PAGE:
A series of three rapids, Upper, Middle, and Lower Railroad, named after the ribbon-like steel road that provided the only wheeled access to most of the New River gorge, is rated at various points from class two to four, meaning at its best – or worst – there is some degree of danger involved, some skill required to maneuver it safely. On this day, according to Sibbie, because of the excessive rains from the El Nino influence, some sections of the Railroad rapids would be upgraded to class five. Kind of like driving five gallons of water through a four-gallon hose. But like most river passages, the guide can steer though the most violent water or avoid the worst of it by carefully picking a less challenging route.
We wondered aloud just what route our guide would take.
Sibbie had a line – heck, she had enough lines to be a stand up comic.
“If you fall out, get back in,” she smiled, joking and teaching all at once as she showed us what to grab if did go over.
“If you do end up in the river, open your eyes. If you see a fish don’t breath. If you see a bird it’s OK to breath.”
“Your chances of falling out are slim but if it happens, keep your feet up and try to avoid the rocks.”
Man, that one sounded serious. And I thought we were going to spend the whole day gently slipping down this picturesque, friendly river. Johnson, when he extended the invitation, described his rafting package as more than just the thrill of busting through some rapids.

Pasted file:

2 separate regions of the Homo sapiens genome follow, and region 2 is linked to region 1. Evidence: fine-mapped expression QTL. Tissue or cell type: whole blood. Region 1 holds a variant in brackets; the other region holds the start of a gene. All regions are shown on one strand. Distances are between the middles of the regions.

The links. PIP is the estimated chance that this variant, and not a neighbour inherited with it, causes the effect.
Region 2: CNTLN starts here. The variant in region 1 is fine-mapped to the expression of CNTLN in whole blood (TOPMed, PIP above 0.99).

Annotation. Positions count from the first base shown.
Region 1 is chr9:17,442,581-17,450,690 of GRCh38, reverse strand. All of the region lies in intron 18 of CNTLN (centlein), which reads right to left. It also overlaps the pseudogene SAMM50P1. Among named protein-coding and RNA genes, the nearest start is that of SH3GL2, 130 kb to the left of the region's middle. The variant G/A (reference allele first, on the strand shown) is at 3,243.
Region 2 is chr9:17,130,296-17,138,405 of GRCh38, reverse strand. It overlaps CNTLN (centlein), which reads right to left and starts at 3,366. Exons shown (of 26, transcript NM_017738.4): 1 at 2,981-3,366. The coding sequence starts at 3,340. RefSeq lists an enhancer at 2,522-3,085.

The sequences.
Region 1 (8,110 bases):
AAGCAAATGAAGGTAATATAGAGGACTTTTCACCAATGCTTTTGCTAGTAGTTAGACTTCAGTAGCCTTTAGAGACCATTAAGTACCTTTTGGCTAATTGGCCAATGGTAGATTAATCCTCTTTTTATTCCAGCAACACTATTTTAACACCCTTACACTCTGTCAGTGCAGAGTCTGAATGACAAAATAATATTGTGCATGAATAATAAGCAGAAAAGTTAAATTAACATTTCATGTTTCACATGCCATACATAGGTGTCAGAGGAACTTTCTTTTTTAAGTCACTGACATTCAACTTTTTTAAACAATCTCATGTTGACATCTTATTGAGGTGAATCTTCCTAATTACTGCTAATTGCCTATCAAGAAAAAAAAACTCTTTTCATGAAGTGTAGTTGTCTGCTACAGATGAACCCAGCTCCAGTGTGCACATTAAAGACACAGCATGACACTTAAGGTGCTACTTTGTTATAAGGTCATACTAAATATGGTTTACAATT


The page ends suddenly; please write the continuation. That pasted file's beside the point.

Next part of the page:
“Some outfitters use a put-in spot that shortens the trip considerably, and puts the rafters right into the heart of the action. We want our people to get a real river experience, to enjoy a complete day on the river. We’re not a high volume rafting service and don’t want to be,” he stressed. Indeed, some area rafting outfitters provide New River rafting to tens of thousands of rafters each summer.
But the relaxing part of Johnson’s promised excursion was over. The New River Gorge, a national park which is often called the Grand Canyon of the east, steepened and towered ever higher as we drifted into the heart of the valley. The river, for so many miles a wide, moving window into scenic, rural West Virginia, narrowed. The current quickened, sucking us downriver, pulling us closer to the real thrill of rafting.
We mastered the Lower Keeney, a powerful class five rapid. We drove through Lollygag, a twisting mass of white water and boulders. We handled Dudley’s Dip with finesse and a strong paddle stroke. Our spirits were soaring, our confidence too.
“Give us another,” we shouted and Sibbie did.
We paddled like crazy people, driving the raft into Double Z, clearing a huge, gaping hydraulic hole that would have eaten us like a frog eats a fly, and we crashed everything the rapid could muster.